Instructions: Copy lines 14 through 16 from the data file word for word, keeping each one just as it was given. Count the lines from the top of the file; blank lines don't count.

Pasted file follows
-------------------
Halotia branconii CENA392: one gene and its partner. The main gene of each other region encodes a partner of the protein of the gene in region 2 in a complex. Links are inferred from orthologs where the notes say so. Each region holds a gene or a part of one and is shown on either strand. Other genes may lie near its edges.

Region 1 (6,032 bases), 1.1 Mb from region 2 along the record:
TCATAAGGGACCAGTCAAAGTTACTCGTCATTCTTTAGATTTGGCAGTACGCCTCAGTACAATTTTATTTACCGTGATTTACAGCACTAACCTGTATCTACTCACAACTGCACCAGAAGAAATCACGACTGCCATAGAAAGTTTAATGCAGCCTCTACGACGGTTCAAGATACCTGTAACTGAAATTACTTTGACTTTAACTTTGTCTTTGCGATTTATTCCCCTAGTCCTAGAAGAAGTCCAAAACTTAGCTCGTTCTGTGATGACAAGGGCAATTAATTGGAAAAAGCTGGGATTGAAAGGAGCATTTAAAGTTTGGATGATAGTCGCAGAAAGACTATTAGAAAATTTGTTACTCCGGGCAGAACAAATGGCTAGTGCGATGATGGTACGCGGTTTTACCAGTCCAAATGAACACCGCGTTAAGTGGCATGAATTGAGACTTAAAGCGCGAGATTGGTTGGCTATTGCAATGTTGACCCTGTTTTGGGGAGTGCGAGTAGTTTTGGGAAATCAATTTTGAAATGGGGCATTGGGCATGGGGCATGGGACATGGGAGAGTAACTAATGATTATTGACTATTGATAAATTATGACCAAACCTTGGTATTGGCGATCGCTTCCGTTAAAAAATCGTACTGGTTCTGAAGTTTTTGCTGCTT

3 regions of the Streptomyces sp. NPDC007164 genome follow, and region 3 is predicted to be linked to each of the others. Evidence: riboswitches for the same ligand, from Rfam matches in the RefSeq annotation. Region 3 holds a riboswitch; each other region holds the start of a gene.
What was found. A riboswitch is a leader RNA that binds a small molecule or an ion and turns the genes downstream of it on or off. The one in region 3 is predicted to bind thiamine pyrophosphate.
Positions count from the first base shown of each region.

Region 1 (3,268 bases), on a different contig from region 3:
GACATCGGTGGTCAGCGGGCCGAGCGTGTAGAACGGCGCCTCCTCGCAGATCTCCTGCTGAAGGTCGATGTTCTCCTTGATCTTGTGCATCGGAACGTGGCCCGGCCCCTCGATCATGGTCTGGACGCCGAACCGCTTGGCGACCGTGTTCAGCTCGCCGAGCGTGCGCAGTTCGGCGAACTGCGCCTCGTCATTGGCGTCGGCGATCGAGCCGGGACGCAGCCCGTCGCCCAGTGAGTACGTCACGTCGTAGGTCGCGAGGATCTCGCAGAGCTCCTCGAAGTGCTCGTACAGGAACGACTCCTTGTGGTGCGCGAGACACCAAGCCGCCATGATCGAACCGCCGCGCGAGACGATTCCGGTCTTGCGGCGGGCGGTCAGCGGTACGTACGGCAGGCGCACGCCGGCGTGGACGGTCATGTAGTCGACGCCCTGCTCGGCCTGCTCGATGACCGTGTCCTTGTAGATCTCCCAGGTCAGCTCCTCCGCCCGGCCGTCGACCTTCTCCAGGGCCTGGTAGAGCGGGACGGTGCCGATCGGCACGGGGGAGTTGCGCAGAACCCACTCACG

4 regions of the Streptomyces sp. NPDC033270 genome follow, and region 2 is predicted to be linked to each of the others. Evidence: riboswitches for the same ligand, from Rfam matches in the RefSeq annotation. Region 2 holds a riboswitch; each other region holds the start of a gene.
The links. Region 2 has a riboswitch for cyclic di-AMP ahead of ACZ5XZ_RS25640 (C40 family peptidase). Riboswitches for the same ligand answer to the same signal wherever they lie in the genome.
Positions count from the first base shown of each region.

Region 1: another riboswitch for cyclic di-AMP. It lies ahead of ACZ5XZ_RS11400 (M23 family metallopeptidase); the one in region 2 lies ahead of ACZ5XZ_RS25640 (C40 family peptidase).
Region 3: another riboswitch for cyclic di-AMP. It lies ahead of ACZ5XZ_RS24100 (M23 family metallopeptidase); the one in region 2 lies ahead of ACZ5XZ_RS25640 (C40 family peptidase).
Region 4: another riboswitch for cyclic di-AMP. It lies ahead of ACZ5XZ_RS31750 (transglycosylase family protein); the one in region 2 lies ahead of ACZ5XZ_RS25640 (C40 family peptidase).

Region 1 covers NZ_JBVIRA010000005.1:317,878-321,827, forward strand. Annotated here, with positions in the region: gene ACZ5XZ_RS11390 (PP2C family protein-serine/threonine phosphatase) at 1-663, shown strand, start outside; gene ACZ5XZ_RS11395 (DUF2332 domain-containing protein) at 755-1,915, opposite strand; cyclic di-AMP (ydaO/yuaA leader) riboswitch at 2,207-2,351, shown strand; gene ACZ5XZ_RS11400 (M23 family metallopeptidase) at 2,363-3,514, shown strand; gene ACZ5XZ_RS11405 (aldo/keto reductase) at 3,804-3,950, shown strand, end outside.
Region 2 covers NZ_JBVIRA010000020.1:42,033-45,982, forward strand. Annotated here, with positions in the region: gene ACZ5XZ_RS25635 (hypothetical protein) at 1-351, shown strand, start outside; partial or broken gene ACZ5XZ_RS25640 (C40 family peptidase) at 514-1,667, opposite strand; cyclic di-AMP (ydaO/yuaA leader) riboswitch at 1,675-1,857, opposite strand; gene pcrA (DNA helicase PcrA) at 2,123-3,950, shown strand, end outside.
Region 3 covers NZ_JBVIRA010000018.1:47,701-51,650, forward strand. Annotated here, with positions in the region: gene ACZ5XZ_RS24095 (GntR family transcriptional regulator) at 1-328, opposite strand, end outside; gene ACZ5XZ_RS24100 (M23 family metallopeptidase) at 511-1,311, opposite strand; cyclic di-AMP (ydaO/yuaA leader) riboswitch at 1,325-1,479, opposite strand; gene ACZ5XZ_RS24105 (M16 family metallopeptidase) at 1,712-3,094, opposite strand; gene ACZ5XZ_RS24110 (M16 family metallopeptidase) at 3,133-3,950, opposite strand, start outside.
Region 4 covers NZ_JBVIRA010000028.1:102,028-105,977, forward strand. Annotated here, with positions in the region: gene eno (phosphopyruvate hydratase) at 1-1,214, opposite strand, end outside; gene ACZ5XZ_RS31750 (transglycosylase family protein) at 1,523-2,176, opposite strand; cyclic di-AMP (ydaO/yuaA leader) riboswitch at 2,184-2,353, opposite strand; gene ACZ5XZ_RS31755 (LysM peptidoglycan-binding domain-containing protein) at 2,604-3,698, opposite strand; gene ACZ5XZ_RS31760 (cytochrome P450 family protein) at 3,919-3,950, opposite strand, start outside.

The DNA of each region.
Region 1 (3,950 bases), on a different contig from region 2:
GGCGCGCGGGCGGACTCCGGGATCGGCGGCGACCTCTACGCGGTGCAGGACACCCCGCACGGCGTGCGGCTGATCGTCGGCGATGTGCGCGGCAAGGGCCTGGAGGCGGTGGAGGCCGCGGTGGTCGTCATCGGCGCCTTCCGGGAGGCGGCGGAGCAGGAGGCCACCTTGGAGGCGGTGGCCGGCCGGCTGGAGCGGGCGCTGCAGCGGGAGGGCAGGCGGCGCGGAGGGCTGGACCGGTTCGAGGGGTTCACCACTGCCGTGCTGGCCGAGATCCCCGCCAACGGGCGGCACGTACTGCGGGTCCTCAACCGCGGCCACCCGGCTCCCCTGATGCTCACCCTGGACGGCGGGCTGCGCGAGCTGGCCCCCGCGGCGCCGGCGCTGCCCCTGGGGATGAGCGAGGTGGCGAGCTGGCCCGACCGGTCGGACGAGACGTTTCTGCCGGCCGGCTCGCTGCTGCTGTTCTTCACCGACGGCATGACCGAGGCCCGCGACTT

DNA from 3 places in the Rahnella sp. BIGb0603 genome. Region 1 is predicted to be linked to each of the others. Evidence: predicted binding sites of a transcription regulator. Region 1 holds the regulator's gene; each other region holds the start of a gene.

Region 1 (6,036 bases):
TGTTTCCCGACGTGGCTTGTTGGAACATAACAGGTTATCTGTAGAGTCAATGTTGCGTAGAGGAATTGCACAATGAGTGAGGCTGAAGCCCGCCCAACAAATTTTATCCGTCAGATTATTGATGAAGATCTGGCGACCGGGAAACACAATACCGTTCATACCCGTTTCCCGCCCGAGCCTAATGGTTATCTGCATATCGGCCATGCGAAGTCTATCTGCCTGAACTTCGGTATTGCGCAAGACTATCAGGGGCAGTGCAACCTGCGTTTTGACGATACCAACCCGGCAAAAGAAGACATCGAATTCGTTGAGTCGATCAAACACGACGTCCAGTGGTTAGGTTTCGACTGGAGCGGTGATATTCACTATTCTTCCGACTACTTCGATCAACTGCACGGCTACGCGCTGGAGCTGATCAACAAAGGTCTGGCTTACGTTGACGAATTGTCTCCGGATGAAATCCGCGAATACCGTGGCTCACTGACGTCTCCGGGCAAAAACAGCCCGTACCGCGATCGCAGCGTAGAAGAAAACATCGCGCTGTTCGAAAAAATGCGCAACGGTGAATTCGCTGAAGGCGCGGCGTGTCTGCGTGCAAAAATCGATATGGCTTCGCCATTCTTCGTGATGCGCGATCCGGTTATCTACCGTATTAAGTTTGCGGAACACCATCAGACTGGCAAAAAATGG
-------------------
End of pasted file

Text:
Region 4: another riboswitch for cyclic di-AMP. It lies ahead of ACZ5XZ_RS31750 (transglycosylase family protein); the one in region 2 lies ahead of ACZ5XZ_RS25640 (C40 family peptidase).

Region 1 covers NZ_JBVIRA010000005.1:317,878-321,827, forward strand. Annotated here, with positions in the region: gene ACZ5XZ_RS11390 (PP2C family protein-serine/threonine phosphatase) at 1-663, shown strand, start outside; gene ACZ5XZ_RS11395 (DUF2332 domain-containing protein) at 755-1,915, opposite strand; cyclic di-AMP (ydaO/yuaA leader) riboswitch at 2,207-2,351, shown strand; gene ACZ5XZ_RS11400 (M23 family metallopeptidase) at 2,363-3,514, shown strand; gene ACZ5XZ_RS11405 (aldo/keto reductase) at 3,804-3,950, shown strand, end outside.
Region 2 covers NZ_JBVIRA010000020.1:42,033-45,982, forward strand. Annotated here, with positions in the region: gene ACZ5XZ_RS25635 (hypothetical protein) at 1-351, shown strand, start outside; partial or broken gene ACZ5XZ_RS25640 (C40 family peptidase) at 514-1,667, opposite strand; cyclic di-AMP (ydaO/yuaA leader) riboswitch at 1,675-1,857, opposite strand; gene pcrA (DNA helicase PcrA) at 2,123-3,950, shown strand, end outside.